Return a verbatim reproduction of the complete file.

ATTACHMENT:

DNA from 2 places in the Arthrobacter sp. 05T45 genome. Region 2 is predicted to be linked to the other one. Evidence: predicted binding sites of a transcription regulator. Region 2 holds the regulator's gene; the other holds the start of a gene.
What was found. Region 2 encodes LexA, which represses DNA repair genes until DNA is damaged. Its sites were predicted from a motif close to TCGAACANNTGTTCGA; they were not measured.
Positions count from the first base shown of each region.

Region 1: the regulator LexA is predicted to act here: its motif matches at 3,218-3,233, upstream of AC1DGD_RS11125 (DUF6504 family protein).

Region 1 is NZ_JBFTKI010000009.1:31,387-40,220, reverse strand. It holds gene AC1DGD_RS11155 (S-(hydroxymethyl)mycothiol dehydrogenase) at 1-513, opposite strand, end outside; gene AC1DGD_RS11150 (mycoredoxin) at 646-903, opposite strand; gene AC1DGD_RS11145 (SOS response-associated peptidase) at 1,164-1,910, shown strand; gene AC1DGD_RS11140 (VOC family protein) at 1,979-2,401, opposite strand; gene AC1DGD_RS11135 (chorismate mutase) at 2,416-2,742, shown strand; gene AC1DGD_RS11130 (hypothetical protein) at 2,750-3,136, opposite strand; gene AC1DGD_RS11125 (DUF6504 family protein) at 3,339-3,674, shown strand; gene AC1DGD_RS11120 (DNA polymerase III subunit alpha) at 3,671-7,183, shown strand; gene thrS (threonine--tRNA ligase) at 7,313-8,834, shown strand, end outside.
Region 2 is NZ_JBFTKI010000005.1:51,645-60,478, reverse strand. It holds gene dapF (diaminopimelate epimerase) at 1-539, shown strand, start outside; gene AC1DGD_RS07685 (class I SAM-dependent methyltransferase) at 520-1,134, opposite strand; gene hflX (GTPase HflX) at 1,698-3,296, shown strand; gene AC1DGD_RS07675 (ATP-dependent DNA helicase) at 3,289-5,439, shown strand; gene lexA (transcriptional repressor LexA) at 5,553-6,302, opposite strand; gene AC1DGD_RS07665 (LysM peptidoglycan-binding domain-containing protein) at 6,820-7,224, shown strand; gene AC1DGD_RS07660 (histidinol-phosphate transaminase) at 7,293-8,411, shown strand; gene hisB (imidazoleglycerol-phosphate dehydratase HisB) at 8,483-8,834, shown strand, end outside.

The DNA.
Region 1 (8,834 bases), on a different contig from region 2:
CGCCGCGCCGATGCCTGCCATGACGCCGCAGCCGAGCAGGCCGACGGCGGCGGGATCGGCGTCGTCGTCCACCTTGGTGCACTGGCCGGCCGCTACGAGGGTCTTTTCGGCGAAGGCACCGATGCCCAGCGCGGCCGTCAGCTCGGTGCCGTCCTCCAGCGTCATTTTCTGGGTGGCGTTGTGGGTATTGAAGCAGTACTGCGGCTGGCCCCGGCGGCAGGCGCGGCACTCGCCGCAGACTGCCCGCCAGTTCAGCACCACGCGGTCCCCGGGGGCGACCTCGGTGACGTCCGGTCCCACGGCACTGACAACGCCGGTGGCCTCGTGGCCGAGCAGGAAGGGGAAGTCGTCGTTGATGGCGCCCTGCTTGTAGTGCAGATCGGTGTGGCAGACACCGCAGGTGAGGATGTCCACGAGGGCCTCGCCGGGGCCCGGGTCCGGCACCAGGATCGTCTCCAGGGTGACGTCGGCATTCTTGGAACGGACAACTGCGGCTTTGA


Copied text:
DNA from 2 places in the Arthrobacter sp. 05T45 genome. Region 2 is predicted to be linked to the other one. Evidence: predicted binding sites of a transcription regulator. Region 2 holds the regulator's gene; the other holds the start of a gene.
What was found. Region 2 encodes LexA, which represses DNA repair genes until DNA is damaged. Its sites were predicted from a motif close to TCGAACANNTGTTCGA; they were not measured.
Positions count from the first base shown of each region.

Region 1: the regulator LexA is predicted to act here: its motif matches at 3,218-3,233, upstream of AC1DGD_RS11125 (DUF6504 family protein).

Region 1 is NZ_JBFTKI010000009.1:31,387-40,220, reverse strand. It holds gene AC1DGD_RS11155 (S-(hydroxymethyl)mycothiol dehydrogenase) at 1-513, opposite strand, end outside; gene AC1DGD_RS11150 (mycoredoxin) at 646-903, opposite strand; gene AC1DGD_RS11145 (SOS response-associated peptidase) at 1,164-1,910, shown strand; gene AC1DGD_RS11140 (VOC family protein) at 1,979-2,401, opposite strand; gene AC1DGD_RS11135 (chorismate mutase) at 2,416-2,742, shown strand; gene AC1DGD_RS11130 (hypothetical protein) at 2,750-3,136, opposite strand; gene AC1DGD_RS11125 (DUF6504 family protein) at 3,339-3,674, shown strand; gene AC1DGD_RS11120 (DNA polymerase III subunit alpha) at 3,671-7,183, shown strand; gene thrS (threonine--tRNA ligase) at 7,313-8,834, shown strand, end outside.
Region 2 is NZ_JBFTKI010000005.1:51,645-60,478, reverse strand. It holds gene dapF (diaminopimelate epimerase) at 1-539, shown strand, start outside; gene AC1DGD_RS07685 (class I SAM-dependent methyltransferase) at 520-1,134, opposite strand; gene hflX (GTPase HflX) at 1,698-3,296, shown strand; gene AC1DGD_RS07675 (ATP-dependent DNA helicase) at 3,289-5,439, shown strand; gene lexA (transcriptional repressor LexA) at 5,553-6,302, opposite strand; gene AC1DGD_RS07665 (LysM peptidoglycan-binding domain-containing protein) at 6,820-7,224, shown strand; gene AC1DGD_RS07660 (histidinol-phosphate transaminase) at 7,293-8,411, shown strand; gene hisB (imidazoleglycerol-phosphate dehydratase HisB) at 8,483-8,834, shown strand, end outside.

The DNA.
Region 1 (8,834 bases), on a different contig from region 2:
CGCCGCGCCGATGCCTGCCATGACGCCGCAGCCGAGCAGGCCGACGGCGGCGGGATCGGCGTCGTCGTCCACCTTGGTGCACTGGCCGGCCGCTACGAGGGTCTTTTCGGCGAAGGCACCGATGCCCAGCGCGGCCGTCAGCTCGGTGCCGTCCTCCAGCGTCATTTTCTGGGTGGCGTTGTGGGTATTGAAGCAGTACTGCGGCTGGCCCCGGCGGCAGGCGCGGCACTCGCCGCAGACTGCCCGCCAGTTCAGCACCACGCGGTCCCCGGGGGCGACCTCGGTGACGTCCGGTCCCACGGCACTGACAACGCCGGTGGCCTCGTGGCCGAGCAGGAAGGGGAAGTCGTCGTTGATGGCGCCCTGCTTGTAGTGCAGATCGGTGTGGCAGACACCGCAGGTGAGGATGTCCACGAGGGCCTCGCCGGGGCCCGGGTCCGGCACCAGGATCGTCTCCAGGGTGACGTCGGCATTCTTGGAACGGACAACTGCGGCTTTGA